|My dad: He got cooler later in life, but not much.|
It goes without saying. Or, at least, it should. But it never seems to, does it? "Time heals." "You're stronger for it." "Everything happens for a reason."
No, no, no. Especially the last one. Everything happens for a reason? Please. My father did not leave this life, extremely prematurely, for any reason. Or at best, as the result of stupid, pointless events. Still, nearly everyone, since the day he died, seems to want to tell me it happened "for a reason." The wost offenders usually include some variation of "Don't worry; everything sorts itself out" along with the platitude.
Before you think I'm a horrible, horrible person who secretly hates all your comforting words, let me explain. I do take comfort in the fact that so many people care, still, after all this time, and that's the main thing. So thank you, truly. However, I think it's more comforting to not assume reason and direction. I prefer to find it, or better, to make it.
If my dad hadn't died, I probably wouldn't have taken the precise career path I had, I wouldn't be married to my husband, and owing to the circuitous interconnectedness of things, my son probably wouldn't exist. Really, everything does affect everything that comes after it in one's life, to some degree or another. But you can go crazy assigning meaning like that. He didn't die so that these things could happen. He lived, and with my mom raised me, so that they could happen.
I honestly don't usually remember the anniversary of when my father died. I always remember his birthday. He lived for a reason, and it had nothing to do with predestination or guiding spirits. He lived for the reasons that he created every day. He was a father, son, husband, brother, teacher, coach, fantasy baseball commissioner, unabashed Beach Boys and Jim Croce lover, sarcastic joke teller, conservative, and pain in the ass. He did what he did, and to hell with anyone else and their idea of cool. (See that photo at the top? I never again want to hear you say "Oh, yeah, my family is full of dorks too," unless it reaches that level of dorkitude. I mean, seriously.) He was a whole ton of other things. And none of it just happened. He was, determinedly and perpetually, the reason.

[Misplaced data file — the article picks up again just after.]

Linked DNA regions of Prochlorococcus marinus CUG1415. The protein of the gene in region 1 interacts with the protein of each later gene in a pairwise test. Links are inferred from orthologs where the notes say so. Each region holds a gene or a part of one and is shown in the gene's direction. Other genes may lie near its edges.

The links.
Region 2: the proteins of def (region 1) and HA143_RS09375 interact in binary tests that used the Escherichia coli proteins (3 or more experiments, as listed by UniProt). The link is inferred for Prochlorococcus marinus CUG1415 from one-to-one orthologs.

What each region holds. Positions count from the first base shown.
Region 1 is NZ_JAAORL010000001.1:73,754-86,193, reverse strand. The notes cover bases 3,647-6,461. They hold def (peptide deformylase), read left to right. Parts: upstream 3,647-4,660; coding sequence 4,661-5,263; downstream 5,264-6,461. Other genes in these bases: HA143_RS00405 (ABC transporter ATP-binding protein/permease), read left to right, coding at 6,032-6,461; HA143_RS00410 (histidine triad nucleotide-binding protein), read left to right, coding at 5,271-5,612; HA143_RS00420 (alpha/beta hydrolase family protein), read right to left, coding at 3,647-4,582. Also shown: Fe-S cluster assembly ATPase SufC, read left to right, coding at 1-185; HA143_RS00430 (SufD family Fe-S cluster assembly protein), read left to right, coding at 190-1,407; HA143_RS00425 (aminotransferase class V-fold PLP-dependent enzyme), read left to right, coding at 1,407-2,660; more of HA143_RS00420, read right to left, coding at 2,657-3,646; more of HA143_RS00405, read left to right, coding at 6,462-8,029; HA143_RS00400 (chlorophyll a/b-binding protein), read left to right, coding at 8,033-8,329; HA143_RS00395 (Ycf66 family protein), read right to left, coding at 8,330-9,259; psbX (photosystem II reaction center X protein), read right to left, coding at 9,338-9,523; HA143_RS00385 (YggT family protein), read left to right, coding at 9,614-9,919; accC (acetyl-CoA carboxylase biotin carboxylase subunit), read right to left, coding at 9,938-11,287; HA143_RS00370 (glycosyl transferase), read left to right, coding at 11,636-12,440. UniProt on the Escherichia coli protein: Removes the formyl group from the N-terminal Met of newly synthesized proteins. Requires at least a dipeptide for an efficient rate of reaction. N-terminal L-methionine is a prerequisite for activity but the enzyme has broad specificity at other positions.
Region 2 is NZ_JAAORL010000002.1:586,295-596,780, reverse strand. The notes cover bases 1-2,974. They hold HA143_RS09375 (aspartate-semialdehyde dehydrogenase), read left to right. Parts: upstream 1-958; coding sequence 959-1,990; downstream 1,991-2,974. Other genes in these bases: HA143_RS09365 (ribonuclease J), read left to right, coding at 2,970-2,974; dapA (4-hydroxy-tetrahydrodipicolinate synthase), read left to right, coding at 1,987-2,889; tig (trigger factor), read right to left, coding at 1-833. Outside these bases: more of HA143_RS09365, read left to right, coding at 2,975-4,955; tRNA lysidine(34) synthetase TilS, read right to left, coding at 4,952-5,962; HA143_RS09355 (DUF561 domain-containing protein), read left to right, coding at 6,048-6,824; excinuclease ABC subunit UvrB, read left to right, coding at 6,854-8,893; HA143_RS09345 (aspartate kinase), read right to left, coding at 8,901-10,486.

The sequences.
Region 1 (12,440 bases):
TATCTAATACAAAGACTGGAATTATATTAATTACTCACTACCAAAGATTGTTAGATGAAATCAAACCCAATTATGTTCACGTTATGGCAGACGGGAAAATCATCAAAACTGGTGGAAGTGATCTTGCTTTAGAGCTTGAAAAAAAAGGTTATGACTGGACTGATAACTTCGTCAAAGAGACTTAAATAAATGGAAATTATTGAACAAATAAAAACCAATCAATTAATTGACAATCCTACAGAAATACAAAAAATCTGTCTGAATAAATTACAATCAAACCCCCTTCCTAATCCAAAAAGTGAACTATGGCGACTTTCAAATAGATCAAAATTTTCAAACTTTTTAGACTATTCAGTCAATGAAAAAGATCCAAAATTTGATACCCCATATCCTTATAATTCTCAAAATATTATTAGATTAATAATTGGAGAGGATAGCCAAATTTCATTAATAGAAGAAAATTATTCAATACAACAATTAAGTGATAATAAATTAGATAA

He was never big-time into nature, but I am. Yesterday, I was chasing birds. It was early enough that the date hadn't really registered. After an hour or two of attempted birding, miles and miles off course, I pulled to a stop beside his baseball field. Yesterday would have been his 53rd birthday.
The birds didn't guide me there. There wasn't a mystical force pulling me. I probably already remembered in the back of my mind what day it was. But it has meaning anyway. It happened for a reason, and by "it" I mean my recognition of the moment. I assigned meaning to the moment. I couldn't stop smiling, all the way home. The radio seemed to play the most pleasingly cheesy songs I'd heard in ages, and I thought of him as I bellowed along with the lyrics.
I returned to the field last night with my son. We brought crayons; paper; cameras; a really old, really dorky photograph; and an old clarinet.
David plays the clarinet now, and that certainly happened for a reason. One other thing that my dad was was a clarinet player, and a good one (his failed attempts at circular breathing notwithstanding). My son now plays his old clarinet. I couldn't possibly be prouder. David played the clarinet at Brian Hosey Field, we did some rubbings of the plaque, and he ran and ran around the field until he could barely breathe and the light had faded entirely.
My father, whatever and wherever else he may or may not be, most definitely lives on through us. He's behind my humor, love, aggravation, creativity, strengths, and weaknesses. It really has been a while now. We have, of course moved on, if not gotten "over" anything. I'm honestly startled sometimes to realize it's been days and days since I've really thought about him. And then I stop. And breathe. And think. And maybe write; or sing, loudly and badly; or read a stupid comic book; or vociferously argue a point about which no one cares. No one tells me to. No one makes me do it. Possibly, no one's watching over me. I choose to do what I do. But he did teach me.
He didn't die for a reason, but he's gone, and we deal. It's made a little easier by the fact that he lived for so many reasons, and we nurture those every day.